Note: Key details have been altered slightly to protect the confidentiality of the individual represented in this story.
“Sorry, I have to take this — it’s my daughter!” Rawad tells me. We are in the community center focused on HIV prevention among young LGBTQ+ men, which I have been volunteering at during my time in Beirut while conducting research for my master’s capstone project. He is video chatting with a sweet, dark-haired toddler enthralled by the sight of her father: baba, baba, baba, “dad, dad, dad,” she repeats. Behind her is a woman, who I assume is the mother of the child. Rawad is ecstatic to see his little girl, and as they converse I hear that it’s her 3rd birthday.
After the phone call, he tells me he hasn’t seen his daughter in more than 8 months. He’s a refugee in Lebanon, and she is still in Iraq. “I was outed. My parents and community disowned me. My wife left me and my daughter so she’s staying with my sister.”
His story was starting to come together. Rawad escaped his community in Iraq after this incident and the persecution he felt as a queer man. He came to Lebanon to start a new life and to look for future opportunities. Because he is not a citizen, he is not easily able to find work, as is the case with the many Syrian, Iraqi and Palestinian refugees currently residing in Lebanon.
I ask how he spends his days and he tells me they mostly consist of waiting for his asylum application to be processed, watching movies, coming to the community center and, lately, sleeping a lot since he has been fasting for Ramadan. However, he explains to me that although he is in limbo, he’s happy to be in Beirut, and he’s very hopeful for the future.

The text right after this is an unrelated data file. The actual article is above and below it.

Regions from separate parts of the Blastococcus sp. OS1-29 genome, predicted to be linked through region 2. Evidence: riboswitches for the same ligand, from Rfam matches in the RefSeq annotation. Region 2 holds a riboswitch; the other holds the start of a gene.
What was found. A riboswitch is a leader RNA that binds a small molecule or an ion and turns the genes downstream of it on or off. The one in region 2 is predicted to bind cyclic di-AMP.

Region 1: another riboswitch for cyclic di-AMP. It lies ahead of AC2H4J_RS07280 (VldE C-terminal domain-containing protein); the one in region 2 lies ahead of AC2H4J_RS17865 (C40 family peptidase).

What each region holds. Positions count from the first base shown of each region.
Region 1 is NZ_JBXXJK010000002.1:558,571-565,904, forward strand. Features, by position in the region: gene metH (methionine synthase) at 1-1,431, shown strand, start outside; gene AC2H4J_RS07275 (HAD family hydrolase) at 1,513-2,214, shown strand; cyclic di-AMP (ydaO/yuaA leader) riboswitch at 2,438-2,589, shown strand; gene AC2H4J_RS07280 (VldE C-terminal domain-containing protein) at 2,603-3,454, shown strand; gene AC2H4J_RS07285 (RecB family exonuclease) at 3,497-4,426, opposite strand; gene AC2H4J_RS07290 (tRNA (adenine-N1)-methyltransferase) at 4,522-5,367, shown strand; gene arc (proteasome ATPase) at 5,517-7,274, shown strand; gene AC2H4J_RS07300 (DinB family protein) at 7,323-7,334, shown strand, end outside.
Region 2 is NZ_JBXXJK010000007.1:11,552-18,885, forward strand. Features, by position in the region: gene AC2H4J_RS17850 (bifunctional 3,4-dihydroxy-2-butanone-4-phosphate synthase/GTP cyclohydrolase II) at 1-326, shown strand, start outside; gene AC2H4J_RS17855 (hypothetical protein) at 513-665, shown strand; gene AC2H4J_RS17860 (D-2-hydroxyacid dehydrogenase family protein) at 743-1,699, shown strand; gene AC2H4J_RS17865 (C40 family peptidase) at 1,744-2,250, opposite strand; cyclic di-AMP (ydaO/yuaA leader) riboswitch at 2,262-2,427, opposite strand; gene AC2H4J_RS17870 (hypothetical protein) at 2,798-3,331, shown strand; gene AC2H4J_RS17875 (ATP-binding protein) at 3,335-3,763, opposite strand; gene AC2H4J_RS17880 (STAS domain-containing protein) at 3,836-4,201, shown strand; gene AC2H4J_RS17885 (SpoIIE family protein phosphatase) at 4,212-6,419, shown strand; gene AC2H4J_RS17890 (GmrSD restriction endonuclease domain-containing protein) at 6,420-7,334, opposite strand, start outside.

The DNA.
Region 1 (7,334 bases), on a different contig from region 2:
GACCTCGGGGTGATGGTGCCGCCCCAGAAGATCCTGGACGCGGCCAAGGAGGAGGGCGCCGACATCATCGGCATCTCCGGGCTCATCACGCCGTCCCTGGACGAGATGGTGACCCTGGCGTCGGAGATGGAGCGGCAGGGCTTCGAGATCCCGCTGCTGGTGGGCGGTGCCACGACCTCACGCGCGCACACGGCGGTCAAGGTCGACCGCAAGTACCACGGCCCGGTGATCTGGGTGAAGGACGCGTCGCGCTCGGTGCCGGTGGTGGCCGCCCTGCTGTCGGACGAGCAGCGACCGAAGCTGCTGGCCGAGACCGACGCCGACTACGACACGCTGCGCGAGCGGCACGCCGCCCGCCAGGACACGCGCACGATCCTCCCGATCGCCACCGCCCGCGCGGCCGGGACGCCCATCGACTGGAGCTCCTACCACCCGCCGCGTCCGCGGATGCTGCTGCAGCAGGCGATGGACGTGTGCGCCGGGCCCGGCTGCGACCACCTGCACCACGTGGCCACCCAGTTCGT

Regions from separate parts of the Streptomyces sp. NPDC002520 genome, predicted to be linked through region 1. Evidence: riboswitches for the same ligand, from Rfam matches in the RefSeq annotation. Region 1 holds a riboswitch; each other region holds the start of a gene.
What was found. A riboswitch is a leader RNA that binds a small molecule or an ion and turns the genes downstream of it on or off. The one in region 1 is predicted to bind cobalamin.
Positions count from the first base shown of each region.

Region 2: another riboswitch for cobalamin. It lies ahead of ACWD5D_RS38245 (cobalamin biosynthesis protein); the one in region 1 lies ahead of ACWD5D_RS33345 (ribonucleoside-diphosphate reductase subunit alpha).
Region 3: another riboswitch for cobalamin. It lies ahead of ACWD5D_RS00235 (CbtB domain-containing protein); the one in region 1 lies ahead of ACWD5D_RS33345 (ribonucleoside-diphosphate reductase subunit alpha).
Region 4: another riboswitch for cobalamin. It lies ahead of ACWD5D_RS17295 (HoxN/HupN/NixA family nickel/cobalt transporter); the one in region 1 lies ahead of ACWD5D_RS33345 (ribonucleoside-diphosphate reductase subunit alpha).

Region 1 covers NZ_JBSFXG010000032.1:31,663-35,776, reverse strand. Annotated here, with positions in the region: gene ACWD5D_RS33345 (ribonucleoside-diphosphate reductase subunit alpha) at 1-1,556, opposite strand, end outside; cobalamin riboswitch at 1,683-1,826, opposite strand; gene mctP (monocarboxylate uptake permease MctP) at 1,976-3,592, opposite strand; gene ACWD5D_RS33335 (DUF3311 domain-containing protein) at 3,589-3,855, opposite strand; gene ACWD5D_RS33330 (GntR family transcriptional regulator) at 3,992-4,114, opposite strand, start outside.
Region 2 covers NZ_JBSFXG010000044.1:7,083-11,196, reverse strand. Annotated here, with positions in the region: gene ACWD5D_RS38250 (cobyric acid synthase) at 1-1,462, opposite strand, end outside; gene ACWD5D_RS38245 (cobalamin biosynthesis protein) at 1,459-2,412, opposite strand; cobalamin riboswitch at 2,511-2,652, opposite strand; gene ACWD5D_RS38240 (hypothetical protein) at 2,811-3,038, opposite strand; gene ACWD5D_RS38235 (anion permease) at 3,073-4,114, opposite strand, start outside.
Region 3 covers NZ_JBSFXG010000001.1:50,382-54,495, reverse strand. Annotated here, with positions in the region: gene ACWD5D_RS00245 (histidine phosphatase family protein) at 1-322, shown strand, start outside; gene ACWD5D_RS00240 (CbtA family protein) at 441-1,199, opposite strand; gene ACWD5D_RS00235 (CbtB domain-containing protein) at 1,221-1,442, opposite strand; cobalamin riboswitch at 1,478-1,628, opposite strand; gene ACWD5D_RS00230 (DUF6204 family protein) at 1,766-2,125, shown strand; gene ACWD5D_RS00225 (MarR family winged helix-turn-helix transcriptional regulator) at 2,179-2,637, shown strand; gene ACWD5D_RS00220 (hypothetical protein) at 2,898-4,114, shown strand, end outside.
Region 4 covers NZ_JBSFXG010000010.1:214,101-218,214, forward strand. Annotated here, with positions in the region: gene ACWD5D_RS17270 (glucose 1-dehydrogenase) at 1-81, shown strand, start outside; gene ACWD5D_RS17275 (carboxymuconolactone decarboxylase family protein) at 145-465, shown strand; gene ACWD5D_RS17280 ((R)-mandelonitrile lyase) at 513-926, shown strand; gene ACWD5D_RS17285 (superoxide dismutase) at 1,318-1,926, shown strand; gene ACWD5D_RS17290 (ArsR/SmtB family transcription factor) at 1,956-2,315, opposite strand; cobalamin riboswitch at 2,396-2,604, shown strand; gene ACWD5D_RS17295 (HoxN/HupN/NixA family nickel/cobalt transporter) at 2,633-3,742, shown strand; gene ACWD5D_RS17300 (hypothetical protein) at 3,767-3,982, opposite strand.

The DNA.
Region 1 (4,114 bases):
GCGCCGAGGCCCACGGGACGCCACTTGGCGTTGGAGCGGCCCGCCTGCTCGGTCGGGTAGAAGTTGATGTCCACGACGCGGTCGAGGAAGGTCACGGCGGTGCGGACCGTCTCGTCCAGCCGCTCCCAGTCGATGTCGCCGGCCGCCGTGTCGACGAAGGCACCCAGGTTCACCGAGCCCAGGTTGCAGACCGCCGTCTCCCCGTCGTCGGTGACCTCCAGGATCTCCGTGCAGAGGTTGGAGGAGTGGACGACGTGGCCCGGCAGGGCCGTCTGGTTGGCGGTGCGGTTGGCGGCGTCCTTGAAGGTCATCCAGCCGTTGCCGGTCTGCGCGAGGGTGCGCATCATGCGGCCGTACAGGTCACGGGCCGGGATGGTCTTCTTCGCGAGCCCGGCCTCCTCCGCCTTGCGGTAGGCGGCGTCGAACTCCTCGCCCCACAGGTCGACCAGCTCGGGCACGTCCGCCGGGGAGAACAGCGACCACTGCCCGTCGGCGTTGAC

“I feel like a teenager again here; my life is completely different. I finally feel like myself.”
As we speak, he compliments me on my Arabic, and I ask him how he learned English. He never took any lessons but rather taught himself from television, movies and music. Rawad was a musician in his spare time, and he tells me he aims to work in sound mixing and DJing, inshallah.
While Rawad was sharing his experience with me, I was thinking about why he was so open with me. Upon reflection, I believe it was because he felt safe and comfortable, and because he saw me as a trusted friend. I see the value of my volunteer work in a new light: this space isn’t just meant for HIV prevention; this is a space to foster relationship and community building, and to instill a sense of belonging—facets of health interventions that are, perhaps, more tangibly significant in the lives of community members.
Rawad and other members of the community attend the center because they enjoy the people and they are having fun, not necessarily because they are seeking an HIV intervention. I am reminded of how important community engagement and community building is in global health interventions, and that successful interventions are driven by community members. And this is what I see here.
Afterwards, Rawad mentions that he recently received a call from the local United Nations High Commissioner for Refugees office saying that his asylum application to Canada was approved, and he and his daughter would be moving there after all the paperwork was done. He says he would rather go to Vancouver than Toronto because it would be less cold for his daughter, and that I would have to visit him when he made it to the west coast. And, he looks absolutely carefree.